R. M. Packer sees holiday resumption of marine fuel sales

Upgrades of his Vineyard Haven plant, consolidation of some services, and modern computer technology are all part of the R. M. Packer Company's master plan. — Photo by Ralph Stewart

R. M. Packer Company of Vineyard Haven, the Island’s largest importer, wholesaler, and retailer of petroleum products, will resume diesel and gasoline sales to marine customers by July 4.

The company’s chief, Ralph M. Packer Jr., said this week that safety features and supply lines to his Tisbury Wharf Company fuel sales dock will be replaced with state-of-the-art equipment by the holiday. The upgrades include new emergency fuel shutoffs — till now closing the fuel lines required opening a hatch in the wharf and manually closing ancient valves — and new, many-layered, armored but flexible lines that won’t rust and won’t be at risk for cracking at their joints in a marine collision with the dock.

Marine fuel sales in Vineyard Haven Harbor accommodate fishermen, yachtsmen, and small-boat operators, as well as large commercial vessels and big luxury yachts, which moor at the Wharf Company.

The upgrade of Vineyard Haven and Edgartown Harbor fuel services are part of a range of changes worth tens of thousands of dollars, Mr. Packer said — including some consolidation, some technology efficiencies, and some expansion of services for retail customers — at the familiar fuel depot, which has been in Mr. Packer’s family’s hands since early in the last century.

The company has ended the oil burner repair and maintenance services it has offered customers for 30 years. For that business, the Packer Company employed three technicians. One continues at the company. The other two have been given the truck, equipment, and parts the company owned, in a $1 sale.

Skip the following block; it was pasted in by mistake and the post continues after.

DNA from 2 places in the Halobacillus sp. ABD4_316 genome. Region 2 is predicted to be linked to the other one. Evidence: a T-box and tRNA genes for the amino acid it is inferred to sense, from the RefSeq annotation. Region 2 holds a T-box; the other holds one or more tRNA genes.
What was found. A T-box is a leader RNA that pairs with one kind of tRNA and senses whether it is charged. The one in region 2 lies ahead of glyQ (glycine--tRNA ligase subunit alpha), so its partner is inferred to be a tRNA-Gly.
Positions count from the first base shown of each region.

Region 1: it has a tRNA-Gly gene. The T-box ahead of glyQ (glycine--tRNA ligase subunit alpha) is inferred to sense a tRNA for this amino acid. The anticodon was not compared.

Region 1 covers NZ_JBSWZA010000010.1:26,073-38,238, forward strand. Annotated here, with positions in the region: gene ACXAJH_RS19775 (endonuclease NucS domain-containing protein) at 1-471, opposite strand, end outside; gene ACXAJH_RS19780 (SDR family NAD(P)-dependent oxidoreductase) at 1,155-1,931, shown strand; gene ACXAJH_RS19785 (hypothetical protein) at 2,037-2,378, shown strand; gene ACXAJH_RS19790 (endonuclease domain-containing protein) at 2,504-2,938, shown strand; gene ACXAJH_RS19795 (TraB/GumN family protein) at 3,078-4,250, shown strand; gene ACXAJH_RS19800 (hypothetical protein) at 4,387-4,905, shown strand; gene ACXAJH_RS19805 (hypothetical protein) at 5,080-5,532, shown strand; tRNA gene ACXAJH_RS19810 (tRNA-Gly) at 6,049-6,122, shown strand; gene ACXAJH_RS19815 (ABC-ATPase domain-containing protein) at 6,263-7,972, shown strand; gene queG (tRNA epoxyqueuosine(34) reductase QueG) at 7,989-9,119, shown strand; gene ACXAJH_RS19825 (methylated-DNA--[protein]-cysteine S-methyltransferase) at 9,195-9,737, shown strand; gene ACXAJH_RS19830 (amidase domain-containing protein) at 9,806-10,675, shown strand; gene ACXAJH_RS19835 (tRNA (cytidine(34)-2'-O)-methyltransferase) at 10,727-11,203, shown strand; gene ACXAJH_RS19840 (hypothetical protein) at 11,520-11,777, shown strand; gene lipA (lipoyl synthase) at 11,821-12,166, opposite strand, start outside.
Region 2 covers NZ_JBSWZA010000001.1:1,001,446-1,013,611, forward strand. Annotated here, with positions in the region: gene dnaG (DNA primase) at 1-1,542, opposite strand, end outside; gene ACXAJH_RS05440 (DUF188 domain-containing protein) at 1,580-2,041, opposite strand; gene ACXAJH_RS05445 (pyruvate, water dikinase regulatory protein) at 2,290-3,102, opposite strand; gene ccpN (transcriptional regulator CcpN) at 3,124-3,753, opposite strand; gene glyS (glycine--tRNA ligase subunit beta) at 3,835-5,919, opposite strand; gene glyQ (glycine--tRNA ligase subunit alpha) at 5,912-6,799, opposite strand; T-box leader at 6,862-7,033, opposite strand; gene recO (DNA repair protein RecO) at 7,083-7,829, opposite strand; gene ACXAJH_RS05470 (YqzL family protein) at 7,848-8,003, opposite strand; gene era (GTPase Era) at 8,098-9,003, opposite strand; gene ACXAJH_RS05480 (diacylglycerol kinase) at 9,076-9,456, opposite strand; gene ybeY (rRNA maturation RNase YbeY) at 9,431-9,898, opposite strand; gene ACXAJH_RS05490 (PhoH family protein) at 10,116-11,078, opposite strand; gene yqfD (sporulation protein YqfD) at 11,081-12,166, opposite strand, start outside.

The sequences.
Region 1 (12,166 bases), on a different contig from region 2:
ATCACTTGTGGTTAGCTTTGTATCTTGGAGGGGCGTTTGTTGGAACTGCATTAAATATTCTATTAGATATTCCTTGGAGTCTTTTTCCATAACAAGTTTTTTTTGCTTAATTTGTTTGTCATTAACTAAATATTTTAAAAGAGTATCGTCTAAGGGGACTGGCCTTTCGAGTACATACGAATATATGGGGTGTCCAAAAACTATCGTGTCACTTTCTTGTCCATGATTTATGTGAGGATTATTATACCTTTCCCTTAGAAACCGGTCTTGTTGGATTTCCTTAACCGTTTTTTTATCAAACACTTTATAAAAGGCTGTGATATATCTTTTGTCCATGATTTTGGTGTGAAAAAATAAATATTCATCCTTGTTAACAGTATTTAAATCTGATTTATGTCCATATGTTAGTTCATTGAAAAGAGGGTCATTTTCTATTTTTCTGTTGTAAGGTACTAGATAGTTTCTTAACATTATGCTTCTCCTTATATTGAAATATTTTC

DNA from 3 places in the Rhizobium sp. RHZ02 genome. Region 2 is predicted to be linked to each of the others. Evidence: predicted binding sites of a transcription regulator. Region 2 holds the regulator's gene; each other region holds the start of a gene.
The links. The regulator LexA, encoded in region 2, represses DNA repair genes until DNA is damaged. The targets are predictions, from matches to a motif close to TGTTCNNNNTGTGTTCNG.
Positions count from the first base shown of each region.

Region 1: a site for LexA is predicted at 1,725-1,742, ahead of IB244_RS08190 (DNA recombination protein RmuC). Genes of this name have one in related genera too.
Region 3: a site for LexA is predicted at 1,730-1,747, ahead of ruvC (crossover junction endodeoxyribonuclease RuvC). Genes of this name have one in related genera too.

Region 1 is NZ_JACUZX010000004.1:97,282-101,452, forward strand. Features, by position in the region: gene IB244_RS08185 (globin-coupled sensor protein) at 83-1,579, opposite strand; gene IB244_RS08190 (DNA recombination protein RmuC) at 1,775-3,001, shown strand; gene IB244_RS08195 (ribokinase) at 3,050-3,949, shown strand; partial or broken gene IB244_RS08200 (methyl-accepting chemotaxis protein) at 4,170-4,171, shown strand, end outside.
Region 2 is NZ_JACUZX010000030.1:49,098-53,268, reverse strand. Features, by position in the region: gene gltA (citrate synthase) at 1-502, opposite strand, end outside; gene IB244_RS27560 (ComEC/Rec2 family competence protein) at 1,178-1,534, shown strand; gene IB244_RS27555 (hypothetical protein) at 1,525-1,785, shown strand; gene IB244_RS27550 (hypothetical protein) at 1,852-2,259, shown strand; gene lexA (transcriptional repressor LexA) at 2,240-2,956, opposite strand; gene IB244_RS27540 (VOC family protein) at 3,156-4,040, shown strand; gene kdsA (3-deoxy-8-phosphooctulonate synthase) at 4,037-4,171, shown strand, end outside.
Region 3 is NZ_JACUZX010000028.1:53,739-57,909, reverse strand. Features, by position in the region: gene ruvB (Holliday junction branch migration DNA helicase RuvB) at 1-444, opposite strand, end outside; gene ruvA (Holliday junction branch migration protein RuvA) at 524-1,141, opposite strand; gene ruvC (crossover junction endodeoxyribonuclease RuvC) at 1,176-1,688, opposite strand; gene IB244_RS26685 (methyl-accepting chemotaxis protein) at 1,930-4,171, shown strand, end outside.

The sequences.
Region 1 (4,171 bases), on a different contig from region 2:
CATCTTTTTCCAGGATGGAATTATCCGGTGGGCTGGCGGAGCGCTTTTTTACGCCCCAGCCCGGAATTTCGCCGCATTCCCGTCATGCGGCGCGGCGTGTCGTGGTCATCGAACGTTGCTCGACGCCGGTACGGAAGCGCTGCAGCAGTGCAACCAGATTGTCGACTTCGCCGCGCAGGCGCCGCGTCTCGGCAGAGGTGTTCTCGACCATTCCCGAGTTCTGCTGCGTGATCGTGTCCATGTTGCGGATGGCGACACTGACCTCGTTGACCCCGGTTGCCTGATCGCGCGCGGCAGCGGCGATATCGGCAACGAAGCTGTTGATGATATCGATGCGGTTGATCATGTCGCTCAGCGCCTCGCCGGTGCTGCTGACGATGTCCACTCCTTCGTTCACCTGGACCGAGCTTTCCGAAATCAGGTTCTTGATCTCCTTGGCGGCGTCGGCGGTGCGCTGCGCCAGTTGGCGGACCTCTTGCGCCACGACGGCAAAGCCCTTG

“There is now an ample supply of technicians on the Island,” Mr. Packer said, explaining the decision to end the service, “including contractors who also act as caretakers and plumbers who do the same. And there are oil burner technicians.” He added that the oil burner services were a very small part of his company’s business, and the company’s list of heating oil customers has not grown much over the last decade, which he attributes to inexpensive propane and other heating options.

Gasoline sales, on the other hand, have grown at a four to five percent pace over the decade.

“We have to concentrate on our terminal, our double-hull barge, and become more efficient, with less paperwork,” he added.

R. M. Packer Company has begun construction of a new office building, across Beach Road from the oil terminal. It will house back office and retail services, for customers to pay bills or start or suspend oil deliveries.